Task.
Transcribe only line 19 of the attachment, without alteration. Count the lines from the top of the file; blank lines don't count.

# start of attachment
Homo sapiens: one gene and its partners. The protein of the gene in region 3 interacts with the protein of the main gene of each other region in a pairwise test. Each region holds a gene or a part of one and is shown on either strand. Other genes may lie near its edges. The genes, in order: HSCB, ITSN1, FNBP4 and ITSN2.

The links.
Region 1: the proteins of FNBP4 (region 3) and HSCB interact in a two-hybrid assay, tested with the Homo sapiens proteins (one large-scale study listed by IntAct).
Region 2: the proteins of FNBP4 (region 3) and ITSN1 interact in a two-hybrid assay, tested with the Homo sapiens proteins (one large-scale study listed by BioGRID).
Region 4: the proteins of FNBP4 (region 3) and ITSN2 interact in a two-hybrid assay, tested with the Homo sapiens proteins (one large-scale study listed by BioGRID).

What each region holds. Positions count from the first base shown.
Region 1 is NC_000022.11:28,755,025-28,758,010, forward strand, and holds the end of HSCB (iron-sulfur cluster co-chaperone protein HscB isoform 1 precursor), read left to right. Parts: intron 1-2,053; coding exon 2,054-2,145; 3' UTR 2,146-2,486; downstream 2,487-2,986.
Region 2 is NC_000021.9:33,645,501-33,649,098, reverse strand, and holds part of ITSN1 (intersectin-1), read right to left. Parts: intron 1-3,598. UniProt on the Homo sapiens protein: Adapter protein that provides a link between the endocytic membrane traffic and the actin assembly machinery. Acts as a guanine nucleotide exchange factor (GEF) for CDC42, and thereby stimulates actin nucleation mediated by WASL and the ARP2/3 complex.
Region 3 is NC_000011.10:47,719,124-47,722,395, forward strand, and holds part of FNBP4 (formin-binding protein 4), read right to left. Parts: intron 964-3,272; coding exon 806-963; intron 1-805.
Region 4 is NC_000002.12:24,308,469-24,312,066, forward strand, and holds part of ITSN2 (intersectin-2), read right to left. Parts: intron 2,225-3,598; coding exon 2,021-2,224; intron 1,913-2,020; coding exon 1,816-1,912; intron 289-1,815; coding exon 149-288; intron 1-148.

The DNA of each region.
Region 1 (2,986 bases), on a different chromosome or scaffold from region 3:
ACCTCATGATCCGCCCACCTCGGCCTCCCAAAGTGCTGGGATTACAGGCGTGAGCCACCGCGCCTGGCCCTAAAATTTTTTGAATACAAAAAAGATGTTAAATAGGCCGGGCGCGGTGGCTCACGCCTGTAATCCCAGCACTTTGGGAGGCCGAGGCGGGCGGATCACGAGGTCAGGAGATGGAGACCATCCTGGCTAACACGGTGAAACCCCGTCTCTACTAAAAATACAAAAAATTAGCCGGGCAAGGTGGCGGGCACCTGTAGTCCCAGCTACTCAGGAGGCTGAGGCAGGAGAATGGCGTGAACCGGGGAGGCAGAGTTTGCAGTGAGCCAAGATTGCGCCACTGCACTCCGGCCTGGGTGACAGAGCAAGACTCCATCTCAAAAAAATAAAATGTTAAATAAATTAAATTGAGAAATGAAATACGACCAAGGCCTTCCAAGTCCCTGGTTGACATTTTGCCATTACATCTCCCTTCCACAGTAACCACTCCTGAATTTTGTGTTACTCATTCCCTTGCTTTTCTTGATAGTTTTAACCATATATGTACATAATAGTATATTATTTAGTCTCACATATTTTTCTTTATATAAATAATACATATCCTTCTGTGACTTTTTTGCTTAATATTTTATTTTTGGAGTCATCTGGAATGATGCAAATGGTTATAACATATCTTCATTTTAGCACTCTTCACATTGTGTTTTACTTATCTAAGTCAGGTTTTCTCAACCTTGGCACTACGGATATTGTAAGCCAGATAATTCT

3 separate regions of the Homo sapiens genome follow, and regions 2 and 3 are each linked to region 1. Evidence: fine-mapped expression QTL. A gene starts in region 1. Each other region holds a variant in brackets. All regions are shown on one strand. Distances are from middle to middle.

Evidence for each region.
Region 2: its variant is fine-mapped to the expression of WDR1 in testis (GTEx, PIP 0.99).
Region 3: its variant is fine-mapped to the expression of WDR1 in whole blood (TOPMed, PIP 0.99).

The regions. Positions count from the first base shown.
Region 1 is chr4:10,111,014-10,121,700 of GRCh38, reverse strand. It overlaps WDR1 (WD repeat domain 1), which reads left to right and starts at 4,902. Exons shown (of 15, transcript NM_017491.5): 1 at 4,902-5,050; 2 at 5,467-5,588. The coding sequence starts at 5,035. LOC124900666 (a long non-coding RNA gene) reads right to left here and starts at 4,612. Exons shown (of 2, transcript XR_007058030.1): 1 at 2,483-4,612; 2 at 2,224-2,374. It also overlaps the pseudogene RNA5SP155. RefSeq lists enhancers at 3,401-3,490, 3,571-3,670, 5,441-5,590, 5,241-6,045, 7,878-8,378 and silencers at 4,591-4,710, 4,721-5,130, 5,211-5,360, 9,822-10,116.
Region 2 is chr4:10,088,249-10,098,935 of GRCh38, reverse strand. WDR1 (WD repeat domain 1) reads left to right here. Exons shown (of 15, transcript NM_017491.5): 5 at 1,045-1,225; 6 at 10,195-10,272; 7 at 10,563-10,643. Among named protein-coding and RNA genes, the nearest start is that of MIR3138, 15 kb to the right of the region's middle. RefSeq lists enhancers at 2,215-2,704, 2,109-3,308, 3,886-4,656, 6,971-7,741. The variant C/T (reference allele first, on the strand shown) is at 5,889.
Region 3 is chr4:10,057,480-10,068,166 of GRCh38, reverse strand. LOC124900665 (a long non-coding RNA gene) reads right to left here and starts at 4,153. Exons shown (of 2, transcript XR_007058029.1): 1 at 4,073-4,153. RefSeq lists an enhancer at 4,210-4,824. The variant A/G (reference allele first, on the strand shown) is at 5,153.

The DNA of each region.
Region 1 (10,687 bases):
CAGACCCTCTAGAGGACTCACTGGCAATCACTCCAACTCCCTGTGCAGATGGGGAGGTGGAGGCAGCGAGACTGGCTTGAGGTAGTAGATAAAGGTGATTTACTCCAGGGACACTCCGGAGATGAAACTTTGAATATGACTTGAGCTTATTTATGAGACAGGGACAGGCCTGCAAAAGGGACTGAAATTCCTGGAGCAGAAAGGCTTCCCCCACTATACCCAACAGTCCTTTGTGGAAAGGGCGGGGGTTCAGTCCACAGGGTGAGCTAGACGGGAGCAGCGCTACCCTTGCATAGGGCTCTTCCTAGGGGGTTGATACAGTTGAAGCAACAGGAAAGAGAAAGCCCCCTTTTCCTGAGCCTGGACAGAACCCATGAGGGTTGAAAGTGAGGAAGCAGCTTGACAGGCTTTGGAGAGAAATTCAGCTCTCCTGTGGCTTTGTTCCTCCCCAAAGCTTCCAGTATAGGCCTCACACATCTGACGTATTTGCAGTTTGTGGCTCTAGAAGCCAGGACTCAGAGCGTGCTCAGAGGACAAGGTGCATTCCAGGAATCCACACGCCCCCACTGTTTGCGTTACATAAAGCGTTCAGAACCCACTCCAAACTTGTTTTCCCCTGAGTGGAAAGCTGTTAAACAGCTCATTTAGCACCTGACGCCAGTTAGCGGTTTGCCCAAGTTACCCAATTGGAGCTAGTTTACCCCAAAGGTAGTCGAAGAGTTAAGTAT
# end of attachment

Region 1 is chr4:10,111,014-10,121,700 of GRCh38, reverse strand. It overlaps WDR1 (WD repeat domain 1), which reads left to right and starts at 4,902. Exons shown (of 15, transcript NM_017491.5): 1 at 4,902-5,050; 2 at 5,467-5,588. The coding sequence starts at 5,035. LOC124900666 (a long non-coding RNA gene) reads right to left here and starts at 4,612. Exons shown (of 2, transcript XR_007058030.1): 1 at 2,483-4,612; 2 at 2,224-2,374. It also overlaps the pseudogene RNA5SP155. RefSeq lists enhancers at 3,401-3,490, 3,571-3,670, 5,441-5,590, 5,241-6,045, 7,878-8,378 and silencers at 4,591-4,710, 4,721-5,130, 5,211-5,360, 9,822-10,116.